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DkIT Researcher Selected as Featured Poet in US Newsletter

05 June 2024

Dundalk Institute of Technology researcher Dr Daithí Kearney, co-director of the Creative Arts Research Centre, has had a poem selected for the Spring newsletter of the Society for Ethnomusicology (SEM).

SEM is a U.S.-based organization with an international membership of over 1700 individuals dedicated to the study of all forms of music from diverse humanistic and social scientific perspectives. SEM Newsletter is a vehicle for the exchange of ideas, news, and information among the Society’s members. Each month, a poet whose work resonates with the community of researchers is featured.

There has been increased recognition for the role of Creative Ethnography and the use of poetry in understanding complex challenges in culture and society. Kearney’s poem ‘Watch the Feet’ is part of his ongoing research on Irish dance practice and, in particular, the work of Siamsa Tíre, the National Folk Theatre of Ireland.

Writing about the poem, Poetry Editor Sean Williams from Evergreen University said:

“In this poem, Irish scholar Daithí Kearney brings us into what it means to incorporate one’s own body even as one observes other bodies. Feeling the alignment of “embodied inheritance” goes well beyond sitting and watching; it offers a language beyond words that tells stories of deep connection.”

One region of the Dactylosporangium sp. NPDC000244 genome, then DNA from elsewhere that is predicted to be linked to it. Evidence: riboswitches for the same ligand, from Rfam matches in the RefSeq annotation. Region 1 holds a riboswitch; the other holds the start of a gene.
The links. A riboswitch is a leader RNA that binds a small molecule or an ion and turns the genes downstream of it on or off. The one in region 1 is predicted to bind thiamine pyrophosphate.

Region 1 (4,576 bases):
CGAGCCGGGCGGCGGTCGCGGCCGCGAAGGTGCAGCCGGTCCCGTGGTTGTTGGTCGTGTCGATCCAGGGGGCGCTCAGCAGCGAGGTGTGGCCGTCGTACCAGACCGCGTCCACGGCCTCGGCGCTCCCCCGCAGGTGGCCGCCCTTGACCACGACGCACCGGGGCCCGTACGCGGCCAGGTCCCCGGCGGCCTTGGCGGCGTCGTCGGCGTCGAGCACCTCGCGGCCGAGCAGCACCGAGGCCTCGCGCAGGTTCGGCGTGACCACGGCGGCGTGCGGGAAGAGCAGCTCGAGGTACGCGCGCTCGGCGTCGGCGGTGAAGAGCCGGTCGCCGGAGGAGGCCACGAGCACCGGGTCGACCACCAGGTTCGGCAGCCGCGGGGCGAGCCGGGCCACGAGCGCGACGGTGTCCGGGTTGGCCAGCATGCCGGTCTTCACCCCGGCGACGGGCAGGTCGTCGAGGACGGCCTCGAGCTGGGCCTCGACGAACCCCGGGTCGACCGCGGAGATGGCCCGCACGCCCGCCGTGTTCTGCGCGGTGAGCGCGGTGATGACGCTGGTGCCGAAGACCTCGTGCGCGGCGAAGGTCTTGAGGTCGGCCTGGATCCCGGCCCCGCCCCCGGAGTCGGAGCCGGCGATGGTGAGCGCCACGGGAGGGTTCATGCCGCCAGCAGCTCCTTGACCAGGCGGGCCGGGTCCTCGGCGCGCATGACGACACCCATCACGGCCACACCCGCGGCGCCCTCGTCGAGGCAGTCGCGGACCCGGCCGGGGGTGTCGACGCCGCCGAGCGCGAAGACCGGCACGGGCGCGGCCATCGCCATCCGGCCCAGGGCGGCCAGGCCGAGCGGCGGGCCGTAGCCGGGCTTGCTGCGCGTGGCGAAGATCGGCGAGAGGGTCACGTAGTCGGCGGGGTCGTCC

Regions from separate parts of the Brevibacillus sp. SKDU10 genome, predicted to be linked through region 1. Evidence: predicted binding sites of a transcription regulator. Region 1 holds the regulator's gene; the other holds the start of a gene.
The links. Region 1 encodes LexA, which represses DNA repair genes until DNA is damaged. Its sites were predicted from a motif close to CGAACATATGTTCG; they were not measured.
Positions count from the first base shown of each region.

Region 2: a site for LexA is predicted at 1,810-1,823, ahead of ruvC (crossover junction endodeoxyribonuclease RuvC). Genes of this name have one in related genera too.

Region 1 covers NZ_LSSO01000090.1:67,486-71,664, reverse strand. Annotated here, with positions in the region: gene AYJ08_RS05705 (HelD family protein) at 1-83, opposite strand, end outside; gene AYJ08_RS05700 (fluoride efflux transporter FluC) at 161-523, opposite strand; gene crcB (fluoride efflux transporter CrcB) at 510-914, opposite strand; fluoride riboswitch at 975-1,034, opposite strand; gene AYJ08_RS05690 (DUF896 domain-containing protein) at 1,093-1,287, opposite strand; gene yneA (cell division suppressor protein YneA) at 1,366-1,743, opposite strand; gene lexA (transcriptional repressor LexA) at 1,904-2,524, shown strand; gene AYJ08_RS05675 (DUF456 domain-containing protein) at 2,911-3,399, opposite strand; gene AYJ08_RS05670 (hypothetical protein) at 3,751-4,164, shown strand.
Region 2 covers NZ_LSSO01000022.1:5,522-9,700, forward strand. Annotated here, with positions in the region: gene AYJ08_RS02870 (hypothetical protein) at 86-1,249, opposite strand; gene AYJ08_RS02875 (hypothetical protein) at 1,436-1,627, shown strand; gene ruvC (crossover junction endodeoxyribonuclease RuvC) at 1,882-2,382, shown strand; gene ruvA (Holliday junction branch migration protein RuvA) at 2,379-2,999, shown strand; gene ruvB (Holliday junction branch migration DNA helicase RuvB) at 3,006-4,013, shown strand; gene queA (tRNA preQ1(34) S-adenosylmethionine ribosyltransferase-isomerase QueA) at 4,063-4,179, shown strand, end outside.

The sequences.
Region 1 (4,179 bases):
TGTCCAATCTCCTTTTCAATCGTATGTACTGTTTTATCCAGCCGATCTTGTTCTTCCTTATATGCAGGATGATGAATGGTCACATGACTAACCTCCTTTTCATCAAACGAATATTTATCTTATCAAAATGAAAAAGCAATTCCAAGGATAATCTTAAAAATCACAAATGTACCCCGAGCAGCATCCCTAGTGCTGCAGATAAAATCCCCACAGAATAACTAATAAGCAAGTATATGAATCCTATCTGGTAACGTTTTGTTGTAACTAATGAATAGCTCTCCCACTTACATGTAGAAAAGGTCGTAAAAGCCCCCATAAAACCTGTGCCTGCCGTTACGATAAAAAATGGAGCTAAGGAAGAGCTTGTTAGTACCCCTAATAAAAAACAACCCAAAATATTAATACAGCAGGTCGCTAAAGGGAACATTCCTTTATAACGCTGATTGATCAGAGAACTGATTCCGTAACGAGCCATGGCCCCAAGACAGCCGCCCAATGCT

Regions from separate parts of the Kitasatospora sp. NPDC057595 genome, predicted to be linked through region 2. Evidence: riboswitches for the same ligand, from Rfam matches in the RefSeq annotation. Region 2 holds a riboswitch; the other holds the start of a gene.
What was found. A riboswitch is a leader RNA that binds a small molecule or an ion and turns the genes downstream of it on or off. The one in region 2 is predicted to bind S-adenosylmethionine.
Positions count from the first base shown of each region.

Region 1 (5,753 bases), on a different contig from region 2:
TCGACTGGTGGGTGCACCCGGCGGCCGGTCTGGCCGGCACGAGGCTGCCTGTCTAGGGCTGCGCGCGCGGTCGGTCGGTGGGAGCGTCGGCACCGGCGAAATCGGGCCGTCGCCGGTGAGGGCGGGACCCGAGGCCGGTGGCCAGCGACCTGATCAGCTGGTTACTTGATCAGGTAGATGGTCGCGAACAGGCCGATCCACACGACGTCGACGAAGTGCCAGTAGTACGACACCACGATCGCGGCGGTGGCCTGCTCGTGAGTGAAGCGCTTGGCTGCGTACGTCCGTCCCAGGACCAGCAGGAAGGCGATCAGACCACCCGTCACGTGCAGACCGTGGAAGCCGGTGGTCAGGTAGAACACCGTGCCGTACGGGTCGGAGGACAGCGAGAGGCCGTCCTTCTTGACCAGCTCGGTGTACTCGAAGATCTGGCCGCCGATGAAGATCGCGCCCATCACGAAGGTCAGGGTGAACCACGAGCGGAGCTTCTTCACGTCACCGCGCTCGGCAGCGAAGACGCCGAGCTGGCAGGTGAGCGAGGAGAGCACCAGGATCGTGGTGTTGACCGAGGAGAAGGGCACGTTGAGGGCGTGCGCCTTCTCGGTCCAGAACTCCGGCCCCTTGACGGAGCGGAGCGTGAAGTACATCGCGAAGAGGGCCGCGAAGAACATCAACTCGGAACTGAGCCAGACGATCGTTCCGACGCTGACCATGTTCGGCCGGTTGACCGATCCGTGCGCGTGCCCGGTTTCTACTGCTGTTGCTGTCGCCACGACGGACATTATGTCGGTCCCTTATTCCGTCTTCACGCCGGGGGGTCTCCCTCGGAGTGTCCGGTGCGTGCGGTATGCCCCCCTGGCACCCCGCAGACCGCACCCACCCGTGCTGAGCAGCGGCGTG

Kearney’s poetry has been published in a wide range of literary journals nationally and internationally including Paddler Press, Patchwork Folklore Journal, Martello and Field Guide. He will be included in the forthcoming issue of Drawn to the Light and his song lyrics and poems have also been published in Treoir, the journal of Comhaltas Ceoltóirí Éireann, which is disseminated to members worldwide.

In an academic context, Kearney has used poetry as method and means of communicating and sharing his research. His poems provide a foundation for a forthcoming article in the Irish Journal of Anthropology and a short film combining his poetry with archival photographs and video of himself performing will be included as part of the ‘Around the Fire’ event, being hosted by the Centre for Creative Ethnography at Queen’s University Belfast in May. Kearney’s colleague Dr Kayla Rush, who previously pioneered a website dedicated to ethnographic poetry, is co-convener of the event in Belfast, which includes a diverse range of international scholars who are sharing their research, practice and artistic endeavours.


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